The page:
As slate slabs were thin and very brittle, marble slabs soon took their place. Designated at first as "marble table and frame," they were eventually distinguished as side, sideboard, pier, and console tables and were used in various rooms of the house. The side or sideboard tables were finished on only three sides as they were designed to stand against the wall; pier tables were placed below mirrors, and console tables had but two legs and were attached to the wall at the rear. Center tables were finished on four sides.

In 1740 the inventory of William Griffith, a merchant of Boston, records "In the Chamber a Marble Table and Frame 10." That of William Clark, also of Boston, lists "In the Hall a fine Marble Table 70." Nathaniel Cunningham. a Boston merchant, in 1748 had his marble table "in the Great Parlor," and Charles Apthorp kept his "in Dining Room upstairs." The marble-slab tables differed from the slate-tops: they were generally of larger size, had no border of wood on the top, and were used chiefly in the dining room, as sideboards. The frames were made by local cabinetmakers, but the slabs were expected to be procured by the customer, either through the services of an agent or a friendly ship captain, from Italy or Greece or, as Luke Vincent Lockwood suggests in his ‘Colonial furniture in America’, from Holland, where delft tiles were similarly used on tea tables.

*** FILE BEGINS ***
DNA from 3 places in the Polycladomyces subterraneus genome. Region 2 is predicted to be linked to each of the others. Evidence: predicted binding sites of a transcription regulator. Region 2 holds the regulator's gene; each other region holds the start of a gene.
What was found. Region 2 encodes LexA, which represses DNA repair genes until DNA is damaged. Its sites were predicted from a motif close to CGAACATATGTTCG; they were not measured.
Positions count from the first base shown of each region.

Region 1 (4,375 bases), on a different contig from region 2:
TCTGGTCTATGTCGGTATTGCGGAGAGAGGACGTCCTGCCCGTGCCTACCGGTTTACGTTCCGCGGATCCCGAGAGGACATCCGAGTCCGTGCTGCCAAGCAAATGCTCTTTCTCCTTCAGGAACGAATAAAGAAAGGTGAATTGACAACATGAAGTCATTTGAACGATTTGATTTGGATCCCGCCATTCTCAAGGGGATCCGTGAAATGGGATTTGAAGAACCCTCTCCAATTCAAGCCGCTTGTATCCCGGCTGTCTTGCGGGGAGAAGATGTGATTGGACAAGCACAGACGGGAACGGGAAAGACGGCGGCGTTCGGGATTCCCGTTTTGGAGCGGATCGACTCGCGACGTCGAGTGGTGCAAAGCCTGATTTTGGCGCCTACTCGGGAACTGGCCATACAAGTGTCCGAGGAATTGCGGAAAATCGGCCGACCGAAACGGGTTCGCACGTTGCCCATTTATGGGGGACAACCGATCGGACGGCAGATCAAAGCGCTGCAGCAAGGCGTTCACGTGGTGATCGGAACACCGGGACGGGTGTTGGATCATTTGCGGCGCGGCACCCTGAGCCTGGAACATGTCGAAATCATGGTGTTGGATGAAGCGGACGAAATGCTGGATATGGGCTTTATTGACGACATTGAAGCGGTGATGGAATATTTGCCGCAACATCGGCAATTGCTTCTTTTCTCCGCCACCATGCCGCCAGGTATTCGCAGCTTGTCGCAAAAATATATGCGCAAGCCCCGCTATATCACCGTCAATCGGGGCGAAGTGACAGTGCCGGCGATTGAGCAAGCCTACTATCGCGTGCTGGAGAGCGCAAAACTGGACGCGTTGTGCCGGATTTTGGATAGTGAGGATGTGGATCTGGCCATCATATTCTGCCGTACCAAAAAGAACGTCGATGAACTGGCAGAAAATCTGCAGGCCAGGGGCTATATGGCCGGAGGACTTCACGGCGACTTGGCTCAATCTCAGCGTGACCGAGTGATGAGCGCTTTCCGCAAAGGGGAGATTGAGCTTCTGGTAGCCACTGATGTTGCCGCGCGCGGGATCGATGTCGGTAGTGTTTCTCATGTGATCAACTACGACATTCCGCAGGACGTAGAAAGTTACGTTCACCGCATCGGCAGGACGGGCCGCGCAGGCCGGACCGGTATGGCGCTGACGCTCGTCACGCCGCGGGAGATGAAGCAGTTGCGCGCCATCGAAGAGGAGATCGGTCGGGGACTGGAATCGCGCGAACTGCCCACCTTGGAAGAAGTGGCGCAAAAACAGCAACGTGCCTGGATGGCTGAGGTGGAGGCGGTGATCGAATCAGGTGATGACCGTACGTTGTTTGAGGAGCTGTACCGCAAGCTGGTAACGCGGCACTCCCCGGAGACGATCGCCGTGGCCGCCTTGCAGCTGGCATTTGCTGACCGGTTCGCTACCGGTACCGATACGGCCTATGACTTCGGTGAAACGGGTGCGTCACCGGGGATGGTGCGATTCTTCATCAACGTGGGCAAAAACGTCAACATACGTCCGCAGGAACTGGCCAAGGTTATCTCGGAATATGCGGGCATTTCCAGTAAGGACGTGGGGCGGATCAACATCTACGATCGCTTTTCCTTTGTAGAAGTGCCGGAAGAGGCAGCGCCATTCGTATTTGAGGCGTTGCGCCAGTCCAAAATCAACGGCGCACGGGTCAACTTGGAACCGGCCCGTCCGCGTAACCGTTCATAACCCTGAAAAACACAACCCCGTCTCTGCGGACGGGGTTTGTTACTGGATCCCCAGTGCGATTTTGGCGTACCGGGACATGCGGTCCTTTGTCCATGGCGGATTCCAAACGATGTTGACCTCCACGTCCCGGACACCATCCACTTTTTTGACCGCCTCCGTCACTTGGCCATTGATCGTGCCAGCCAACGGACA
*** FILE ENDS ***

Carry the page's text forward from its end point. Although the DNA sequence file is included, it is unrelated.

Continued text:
When Job Townsend, Jr., of Newport made a slab table in 1763 for Benjamin Hicks at a cost of 75, recording it as "A Mahogany Frame for a Marble Slab," he undoubtedly supplied the slab, as the cost was far greater than for the one he made for James Potter and noted in his ledger:

1757 March 2 James Potter Dr. To making a Mahogany Table 3 feet – he found the top 35:0:0

The comparative value of the slate and marble slabs is shown in an inventory of 1727 in South Carolina when a slate-topped table was valued at 1, while a marble-topped one in a cedar frame was listed at 15. In order to save expense, common white marble was often stained in imitation of the more costly varieties, a process discovered in 1657 by William Bird, a stonecutter of Oxford, England, who presented a specimen of his work to the king. Although in America the marble slabs were often imported, quarries were worked in New England and New York, and as early as 1748 various kinds of marble were found in Pennsylvania. One which was particularly popular, a "white with pale gray, bluish spots," mentioned in the ‘Travels of Peter Kalm’, is the "King of Prussia marble" used on Pennsylvania tables.